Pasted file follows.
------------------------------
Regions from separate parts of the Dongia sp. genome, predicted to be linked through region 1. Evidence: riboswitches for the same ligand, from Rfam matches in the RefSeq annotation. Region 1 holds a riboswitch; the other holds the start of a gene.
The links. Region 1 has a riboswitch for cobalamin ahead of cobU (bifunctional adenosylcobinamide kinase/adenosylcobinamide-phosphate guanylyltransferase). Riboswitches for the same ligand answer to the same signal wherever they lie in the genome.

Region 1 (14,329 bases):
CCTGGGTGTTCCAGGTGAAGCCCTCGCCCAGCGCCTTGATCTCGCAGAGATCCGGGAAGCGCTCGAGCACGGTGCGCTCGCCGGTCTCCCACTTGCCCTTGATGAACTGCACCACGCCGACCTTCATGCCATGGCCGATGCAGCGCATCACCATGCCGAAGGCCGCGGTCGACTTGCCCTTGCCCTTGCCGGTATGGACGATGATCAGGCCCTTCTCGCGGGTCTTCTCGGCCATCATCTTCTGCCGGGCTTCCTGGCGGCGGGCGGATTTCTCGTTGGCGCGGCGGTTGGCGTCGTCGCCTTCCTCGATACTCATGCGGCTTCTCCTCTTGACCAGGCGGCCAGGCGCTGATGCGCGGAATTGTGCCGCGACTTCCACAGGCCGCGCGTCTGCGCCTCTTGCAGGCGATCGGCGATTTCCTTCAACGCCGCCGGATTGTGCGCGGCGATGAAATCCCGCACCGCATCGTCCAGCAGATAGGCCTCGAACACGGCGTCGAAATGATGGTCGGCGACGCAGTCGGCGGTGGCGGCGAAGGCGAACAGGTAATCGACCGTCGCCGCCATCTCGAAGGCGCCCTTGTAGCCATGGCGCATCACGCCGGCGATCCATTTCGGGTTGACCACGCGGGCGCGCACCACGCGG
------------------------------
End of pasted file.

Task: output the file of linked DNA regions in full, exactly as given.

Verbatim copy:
Regions from separate parts of the Dongia sp. genome, predicted to be linked through region 1. Evidence: riboswitches for the same ligand, from Rfam matches in the RefSeq annotation. Region 1 holds a riboswitch; the other holds the start of a gene.
The links. Region 1 has a riboswitch for cobalamin ahead of cobU (bifunctional adenosylcobinamide kinase/adenosylcobinamide-phosphate guanylyltransferase). Riboswitches for the same ligand answer to the same signal wherever they lie in the genome.

Region 1 (14,329 bases):
CCTGGGTGTTCCAGGTGAAGCCCTCGCCCAGCGCCTTGATCTCGCAGAGATCCGGGAAGCGCTCGAGCACGGTGCGCTCGCCGGTCTCCCACTTGCCCTTGATGAACTGCACCACGCCGACCTTCATGCCATGGCCGATGCAGCGCATCACCATGCCGAAGGCCGCGGTCGACTTGCCCTTGCCCTTGCCGGTATGGACGATGATCAGGCCCTTCTCGCGGGTCTTCTCGGCCATCATCTTCTGCCGGGCTTCCTGGCGGCGGGCGGATTTCTCGTTGGCGCGGCGGTTGGCGTCGTCGCCTTCCTCGATACTCATGCGGCTTCTCCTCTTGACCAGGCGGCCAGGCGCTGATGCGCGGAATTGTGCCGCGACTTCCACAGGCCGCGCGTCTGCGCCTCTTGCAGGCGATCGGCGATTTCCTTCAACGCCGCCGGATTGTGCGCGGCGATGAAATCCCGCACCGCATCGTCCAGCAGATAGGCCTCGAACACGGCGTCGAAATGATGGTCGGCGACGCAGTCGGCGGTGGCGGCGAAGGCGAACAGGTAATCGACCGTCGCCGCCATCTCGAAGGCGCCCTTGTAGCCATGGCGCATCACGCCGGCGATCCATTTCGGGTTGACCACGCGGGCGCGCACCACGCGG